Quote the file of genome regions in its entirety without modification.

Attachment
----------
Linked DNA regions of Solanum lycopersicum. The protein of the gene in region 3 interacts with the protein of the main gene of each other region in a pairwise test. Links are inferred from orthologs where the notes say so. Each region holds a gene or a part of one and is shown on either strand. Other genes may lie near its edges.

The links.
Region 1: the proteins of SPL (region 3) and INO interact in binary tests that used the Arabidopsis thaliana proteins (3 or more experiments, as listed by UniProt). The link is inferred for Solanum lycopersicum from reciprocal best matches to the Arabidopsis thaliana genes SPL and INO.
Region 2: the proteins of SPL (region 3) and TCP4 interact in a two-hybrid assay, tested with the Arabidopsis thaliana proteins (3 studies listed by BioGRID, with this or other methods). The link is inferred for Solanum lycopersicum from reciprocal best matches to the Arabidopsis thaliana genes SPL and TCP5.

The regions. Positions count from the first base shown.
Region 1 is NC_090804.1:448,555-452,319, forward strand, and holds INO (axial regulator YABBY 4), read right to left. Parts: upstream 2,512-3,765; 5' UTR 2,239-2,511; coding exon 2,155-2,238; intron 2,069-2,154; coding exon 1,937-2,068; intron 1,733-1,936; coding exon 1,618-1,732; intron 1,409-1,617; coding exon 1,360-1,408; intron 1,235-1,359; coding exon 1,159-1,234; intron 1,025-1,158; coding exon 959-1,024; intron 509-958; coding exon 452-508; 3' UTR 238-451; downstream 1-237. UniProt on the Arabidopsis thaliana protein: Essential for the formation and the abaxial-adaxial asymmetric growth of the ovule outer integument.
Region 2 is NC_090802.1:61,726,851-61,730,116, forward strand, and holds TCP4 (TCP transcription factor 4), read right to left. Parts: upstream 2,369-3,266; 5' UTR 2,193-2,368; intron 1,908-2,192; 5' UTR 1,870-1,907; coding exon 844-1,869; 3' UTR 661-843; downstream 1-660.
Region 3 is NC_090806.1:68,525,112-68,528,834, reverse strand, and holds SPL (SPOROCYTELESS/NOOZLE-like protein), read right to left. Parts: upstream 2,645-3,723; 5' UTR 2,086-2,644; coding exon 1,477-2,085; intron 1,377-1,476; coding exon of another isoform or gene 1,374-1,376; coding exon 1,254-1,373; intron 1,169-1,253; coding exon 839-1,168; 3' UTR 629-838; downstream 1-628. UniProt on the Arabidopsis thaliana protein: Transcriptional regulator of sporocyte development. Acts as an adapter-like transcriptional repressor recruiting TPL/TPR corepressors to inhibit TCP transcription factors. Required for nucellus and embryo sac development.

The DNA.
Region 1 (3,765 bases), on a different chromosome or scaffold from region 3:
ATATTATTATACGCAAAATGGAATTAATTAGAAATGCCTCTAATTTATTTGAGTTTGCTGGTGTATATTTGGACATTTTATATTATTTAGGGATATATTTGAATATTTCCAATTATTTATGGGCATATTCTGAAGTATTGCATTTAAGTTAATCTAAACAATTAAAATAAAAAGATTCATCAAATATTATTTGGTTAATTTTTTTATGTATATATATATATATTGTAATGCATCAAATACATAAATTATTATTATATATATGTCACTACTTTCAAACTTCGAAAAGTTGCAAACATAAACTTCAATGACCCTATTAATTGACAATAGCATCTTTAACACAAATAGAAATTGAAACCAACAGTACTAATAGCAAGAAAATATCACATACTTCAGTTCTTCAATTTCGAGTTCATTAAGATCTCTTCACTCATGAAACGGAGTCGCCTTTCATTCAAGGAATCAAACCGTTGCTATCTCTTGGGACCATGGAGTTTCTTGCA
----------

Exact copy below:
Linked DNA regions of Solanum lycopersicum. The protein of the gene in region 3 interacts with the protein of the main gene of each other region in a pairwise test. Links are inferred from orthologs where the notes say so. Each region holds a gene or a part of one and is shown on either strand. Other genes may lie near its edges.

The links.
Region 1: the proteins of SPL (region 3) and INO interact in binary tests that used the Arabidopsis thaliana proteins (3 or more experiments, as listed by UniProt). The link is inferred for Solanum lycopersicum from reciprocal best matches to the Arabidopsis thaliana genes SPL and INO.
Region 2: the proteins of SPL (region 3) and TCP4 interact in a two-hybrid assay, tested with the Arabidopsis thaliana proteins (3 studies listed by BioGRID, with this or other methods). The link is inferred for Solanum lycopersicum from reciprocal best matches to the Arabidopsis thaliana genes SPL and TCP5.

The regions. Positions count from the first base shown.
Region 1 is NC_090804.1:448,555-452,319, forward strand, and holds INO (axial regulator YABBY 4), read right to left. Parts: upstream 2,512-3,765; 5' UTR 2,239-2,511; coding exon 2,155-2,238; intron 2,069-2,154; coding exon 1,937-2,068; intron 1,733-1,936; coding exon 1,618-1,732; intron 1,409-1,617; coding exon 1,360-1,408; intron 1,235-1,359; coding exon 1,159-1,234; intron 1,025-1,158; coding exon 959-1,024; intron 509-958; coding exon 452-508; 3' UTR 238-451; downstream 1-237. UniProt on the Arabidopsis thaliana protein: Essential for the formation and the abaxial-adaxial asymmetric growth of the ovule outer integument.
Region 2 is NC_090802.1:61,726,851-61,730,116, forward strand, and holds TCP4 (TCP transcription factor 4), read right to left. Parts: upstream 2,369-3,266; 5' UTR 2,193-2,368; intron 1,908-2,192; 5' UTR 1,870-1,907; coding exon 844-1,869; 3' UTR 661-843; downstream 1-660.
Region 3 is NC_090806.1:68,525,112-68,528,834, reverse strand, and holds SPL (SPOROCYTELESS/NOOZLE-like protein), read right to left. Parts: upstream 2,645-3,723; 5' UTR 2,086-2,644; coding exon 1,477-2,085; intron 1,377-1,476; coding exon of another isoform or gene 1,374-1,376; coding exon 1,254-1,373; intron 1,169-1,253; coding exon 839-1,168; 3' UTR 629-838; downstream 1-628. UniProt on the Arabidopsis thaliana protein: Transcriptional regulator of sporocyte development. Acts as an adapter-like transcriptional repressor recruiting TPL/TPR corepressors to inhibit TCP transcription factors. Required for nucellus and embryo sac development.

The DNA.
Region 1 (3,765 bases), on a different chromosome or scaffold from region 3:
ATATTATTATACGCAAAATGGAATTAATTAGAAATGCCTCTAATTTATTTGAGTTTGCTGGTGTATATTTGGACATTTTATATTATTTAGGGATATATTTGAATATTTCCAATTATTTATGGGCATATTCTGAAGTATTGCATTTAAGTTAATCTAAACAATTAAAATAAAAAGATTCATCAAATATTATTTGGTTAATTTTTTTATGTATATATATATATATTGTAATGCATCAAATACATAAATTATTATTATATATATGTCACTACTTTCAAACTTCGAAAAGTTGCAAACATAAACTTCAATGACCCTATTAATTGACAATAGCATCTTTAACACAAATAGAAATTGAAACCAACAGTACTAATAGCAAGAAAATATCACATACTTCAGTTCTTCAATTTCGAGTTCATTAAGATCTCTTCACTCATGAAACGGAGTCGCCTTTCATTCAAGGAATCAAACCGTTGCTATCTCTTGGGACCATGGAGTTTCTTGCA